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Apr 14, 2017
Work Underway on Sunport's Visionary Aviation Center for Excellence
More than 75 acres of prime land at the Albuquerque International Sunport, that was previously used for the north/south Runway 17-35, is in the process of being transformed into small city that could see the construction of manufacturing, retail, and warehousing facilities.
“We didn’t even ponder this idea until the runway was decommissioned,” says Jim Hinde of the north-south runway that was officially retired by the Federal Aviation Administration in 2012.
“Once that happened,” continues Hinde, who is the Sunport’s director of aviation, “we immediately started to think about how those 75 acres could be put to a new use.”
As planned, what is being called the Aviation Center for Excellence will see 2.5 acres allotted for a convenience store/gas station; 3 acres for an aviation training center; and 9 acres for a combination of restaurant and retail space.
Larger segments comprising a combined 30 acres will go for maintenance, repair and operations supply, as well as storage and warehousing.
The largest portion of the space made up of 20 acres on individual two-to-five acre sites will be used for aircraft component and engine manufacturing.
In a statement, Albuquerque Mayor Richard Berry said the project will allow the airport to become a “leader in the aviation and aerospace industry in our region.”
The Sunport’s plans for the former runway space reflects a larger national trend that is seeing airports across the country using their property for a variety of non-plane use.
A book published in 2011 called Aerotropolis: The Way We’ll Live Next explores the increasing trend of airport property being converted into space for stores, restaurants, apartments, hotels, and offices.
One of the largest such projects is taking place at the Denver International Airport, where some 1,500 acres of airport property is being opened for such development.
“It’s called non-aviation revenue,” says Kevin Burke, the president and chief executive officer of the Airports Council International—North America.
“That’s revenue that you don’t derive from your use or lease agreements with the airlines or from rental car companies, or parking, or the retail in the terminal,” he says.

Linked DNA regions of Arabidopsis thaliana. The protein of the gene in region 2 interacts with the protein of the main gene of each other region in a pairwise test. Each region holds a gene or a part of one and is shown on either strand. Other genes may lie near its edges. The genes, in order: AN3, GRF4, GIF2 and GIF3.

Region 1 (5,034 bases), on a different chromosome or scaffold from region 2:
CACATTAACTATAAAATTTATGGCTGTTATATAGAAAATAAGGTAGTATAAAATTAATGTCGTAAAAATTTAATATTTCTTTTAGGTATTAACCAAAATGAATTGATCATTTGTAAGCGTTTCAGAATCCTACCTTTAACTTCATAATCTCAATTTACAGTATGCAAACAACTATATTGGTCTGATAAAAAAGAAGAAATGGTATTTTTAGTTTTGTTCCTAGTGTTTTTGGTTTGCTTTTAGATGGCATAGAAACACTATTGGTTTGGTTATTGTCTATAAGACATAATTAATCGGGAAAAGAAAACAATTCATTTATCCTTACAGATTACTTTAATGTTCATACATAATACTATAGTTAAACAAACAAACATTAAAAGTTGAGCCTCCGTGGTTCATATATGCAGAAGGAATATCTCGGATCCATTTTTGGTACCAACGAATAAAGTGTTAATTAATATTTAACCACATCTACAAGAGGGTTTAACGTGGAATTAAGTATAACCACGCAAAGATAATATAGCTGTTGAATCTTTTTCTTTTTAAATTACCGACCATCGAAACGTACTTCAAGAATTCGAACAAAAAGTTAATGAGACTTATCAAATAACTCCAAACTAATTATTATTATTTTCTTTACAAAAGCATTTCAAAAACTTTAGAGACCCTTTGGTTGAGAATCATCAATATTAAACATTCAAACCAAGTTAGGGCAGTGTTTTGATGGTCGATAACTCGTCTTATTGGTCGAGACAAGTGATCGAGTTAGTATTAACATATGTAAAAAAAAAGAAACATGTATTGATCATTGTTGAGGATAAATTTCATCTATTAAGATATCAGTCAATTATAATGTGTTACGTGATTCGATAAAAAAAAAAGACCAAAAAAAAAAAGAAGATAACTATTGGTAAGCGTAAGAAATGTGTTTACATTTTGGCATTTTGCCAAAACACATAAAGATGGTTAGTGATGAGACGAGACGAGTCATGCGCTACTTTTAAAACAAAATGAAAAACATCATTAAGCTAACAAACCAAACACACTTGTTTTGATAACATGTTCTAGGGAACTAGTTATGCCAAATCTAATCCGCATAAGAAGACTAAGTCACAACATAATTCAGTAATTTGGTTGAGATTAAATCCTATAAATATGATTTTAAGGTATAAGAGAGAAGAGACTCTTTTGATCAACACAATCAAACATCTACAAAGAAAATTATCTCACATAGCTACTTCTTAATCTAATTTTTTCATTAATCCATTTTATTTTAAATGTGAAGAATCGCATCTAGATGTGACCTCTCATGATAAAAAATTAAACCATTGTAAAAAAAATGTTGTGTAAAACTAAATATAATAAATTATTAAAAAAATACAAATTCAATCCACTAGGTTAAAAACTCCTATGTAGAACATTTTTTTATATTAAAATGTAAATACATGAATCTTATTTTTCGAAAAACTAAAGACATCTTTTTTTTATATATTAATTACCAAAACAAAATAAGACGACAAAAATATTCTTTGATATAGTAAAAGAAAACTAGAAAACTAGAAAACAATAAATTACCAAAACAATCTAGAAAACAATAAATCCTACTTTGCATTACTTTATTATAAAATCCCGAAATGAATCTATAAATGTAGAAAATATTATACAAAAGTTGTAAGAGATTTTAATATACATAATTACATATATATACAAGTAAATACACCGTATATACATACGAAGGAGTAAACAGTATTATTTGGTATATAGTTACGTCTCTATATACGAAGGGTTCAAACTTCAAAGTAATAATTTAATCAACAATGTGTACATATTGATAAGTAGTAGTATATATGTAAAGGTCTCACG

“Many airports have a lot of space and in order to reduce their costs and increase their revenues, they want to be able to sell land or use land where they can derive additional revenue,” continues Burke.
Hinde agrees: “Most of the airports across the country are fairly wealthy with land. We are not so much, but on the other hand, 75 acres certainly does represent a prime opportunity.”
Hinde notes that the Sunport has been thinking about pursuing non-airline use of its property for several years now. “The bulk of our revenue used to come from airlines,” he says. “But we’ve been slowly working to get to the point where the majority of that revenue will be non-airline.”
Work has already started at the Sunport on demolishing the old runway’s asphalt and rough grading. That first phase should see completion by June.
The second phase of the project, says Hinde, will see improvements to Girard and Gibson Boulevards.
“The final phase then will be the extension of utilities into the site, plus the internal roadways,” notes Hinde.
“If all goes well, we are planning on having all of this work completed by October or November of this year,” he adds.
The money used to prepare the site for the Center for Excellence is coming out of the Sunport’s capital program.
Even so, Hinde says it is difficult at present to estimate the ultimate construction costs of the new facilities that will be built on the site.
“It all depends on what kind of facility it is going to be,” he notes. “Building a hangar is a lot less expensive than building research and development space, or office space.”
Such non-airline related airport construction projects may prove to be the wave of the future, thinks Burke, if the Federal Aviation Administration “will loosen up its rules on how airports can use their own property that does not hinder commercial aviation, get in the way of any navigation devices, or in the way of a runway or taxiway.”
“It’s all about airports being able to build what they want on the land they own,” adds Burke.